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ORANGE: A CRISPR/Cas9-based genome editing toolbox for epitope tagging of endogenous proteins in neurons

By Jelmer Willems, Arthur P.H. de Jong, Nicky Scheefhals, Harold D. MacGillavry

Posted 19 Jul 2019
bioRxiv DOI: 10.1101/700187 (published DOI: 10.1371/journal.pbio.3000665)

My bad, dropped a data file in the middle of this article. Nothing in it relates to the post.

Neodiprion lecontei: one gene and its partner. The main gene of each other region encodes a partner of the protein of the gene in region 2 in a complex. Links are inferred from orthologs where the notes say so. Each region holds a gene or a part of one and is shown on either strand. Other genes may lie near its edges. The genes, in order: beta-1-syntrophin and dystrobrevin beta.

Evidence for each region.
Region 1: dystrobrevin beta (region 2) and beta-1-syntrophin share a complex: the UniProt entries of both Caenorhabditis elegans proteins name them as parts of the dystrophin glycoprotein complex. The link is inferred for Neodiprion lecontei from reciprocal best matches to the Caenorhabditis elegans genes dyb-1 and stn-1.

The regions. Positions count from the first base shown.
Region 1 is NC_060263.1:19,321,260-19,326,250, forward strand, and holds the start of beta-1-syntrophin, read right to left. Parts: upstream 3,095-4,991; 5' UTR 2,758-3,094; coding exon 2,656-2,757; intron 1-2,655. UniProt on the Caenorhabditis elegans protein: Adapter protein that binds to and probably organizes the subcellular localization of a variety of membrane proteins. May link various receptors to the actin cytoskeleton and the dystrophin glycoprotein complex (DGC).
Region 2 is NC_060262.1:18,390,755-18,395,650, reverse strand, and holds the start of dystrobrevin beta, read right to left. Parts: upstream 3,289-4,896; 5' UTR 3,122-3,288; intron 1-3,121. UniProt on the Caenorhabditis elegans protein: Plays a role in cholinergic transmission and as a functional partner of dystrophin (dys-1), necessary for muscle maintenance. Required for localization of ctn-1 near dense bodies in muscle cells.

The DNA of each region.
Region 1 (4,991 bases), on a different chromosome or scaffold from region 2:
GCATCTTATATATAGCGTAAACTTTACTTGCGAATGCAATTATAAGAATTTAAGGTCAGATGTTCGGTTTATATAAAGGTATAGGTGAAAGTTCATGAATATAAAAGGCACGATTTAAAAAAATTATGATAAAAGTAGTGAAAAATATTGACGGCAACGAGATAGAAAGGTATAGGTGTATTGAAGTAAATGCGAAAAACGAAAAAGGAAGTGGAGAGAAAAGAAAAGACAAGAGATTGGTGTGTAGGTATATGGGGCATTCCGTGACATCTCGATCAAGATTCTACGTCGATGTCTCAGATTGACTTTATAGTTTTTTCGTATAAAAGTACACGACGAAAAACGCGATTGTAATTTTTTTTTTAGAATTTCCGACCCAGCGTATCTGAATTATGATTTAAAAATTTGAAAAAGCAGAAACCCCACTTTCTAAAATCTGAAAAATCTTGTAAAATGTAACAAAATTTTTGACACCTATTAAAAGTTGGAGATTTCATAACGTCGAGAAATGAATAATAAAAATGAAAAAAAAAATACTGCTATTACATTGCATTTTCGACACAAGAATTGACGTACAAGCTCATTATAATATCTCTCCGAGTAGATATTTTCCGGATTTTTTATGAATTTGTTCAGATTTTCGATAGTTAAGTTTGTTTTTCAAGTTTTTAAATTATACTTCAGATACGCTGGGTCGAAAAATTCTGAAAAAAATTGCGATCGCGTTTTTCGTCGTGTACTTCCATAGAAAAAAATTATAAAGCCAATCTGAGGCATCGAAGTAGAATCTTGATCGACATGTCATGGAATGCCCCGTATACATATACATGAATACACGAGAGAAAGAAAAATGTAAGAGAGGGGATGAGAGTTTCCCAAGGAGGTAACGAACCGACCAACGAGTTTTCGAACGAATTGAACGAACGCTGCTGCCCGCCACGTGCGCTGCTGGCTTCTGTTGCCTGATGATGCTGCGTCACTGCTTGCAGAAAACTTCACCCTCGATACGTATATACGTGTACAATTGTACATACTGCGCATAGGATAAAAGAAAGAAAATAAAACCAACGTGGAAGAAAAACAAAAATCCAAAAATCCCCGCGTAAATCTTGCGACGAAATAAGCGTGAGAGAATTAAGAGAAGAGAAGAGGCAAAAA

The correct subcellular distribution of protein complexes establishes the complex morphology of neurons and is fundamental to their functioning. Thus, determining the dynamic distribution of proteins is essential to understand neuronal processes. Fluorescence imaging, in particular super-resolution microscopy, has become invaluable to investigate subcellular protein distribution. However, these approaches suffer from the limited ability to efficiently and reliably label endogenous proteins. We developed ORANGE: an Open Resource for the Application of Neuronal Genome Editing, that mediates targeted genomic integration of fluorescent tags in neurons. This toolbox includes a knock-in library for in-depth investigation of endogenous protein distribution, and a detailed protocol explaining how knock-in can be developed for novel targets. In combination with super-resolution microscopy, ORANGE revealed the dynamic nanoscale organization of endogenous neuronal signaling molecules, synaptic scaffolding proteins, and neurotransmitter receptors. Thus, ORANGE enables quantitation of expression and distribution for virtually any protein in neurons at high resolution and will significantly further our understanding of neuronal cell biology.

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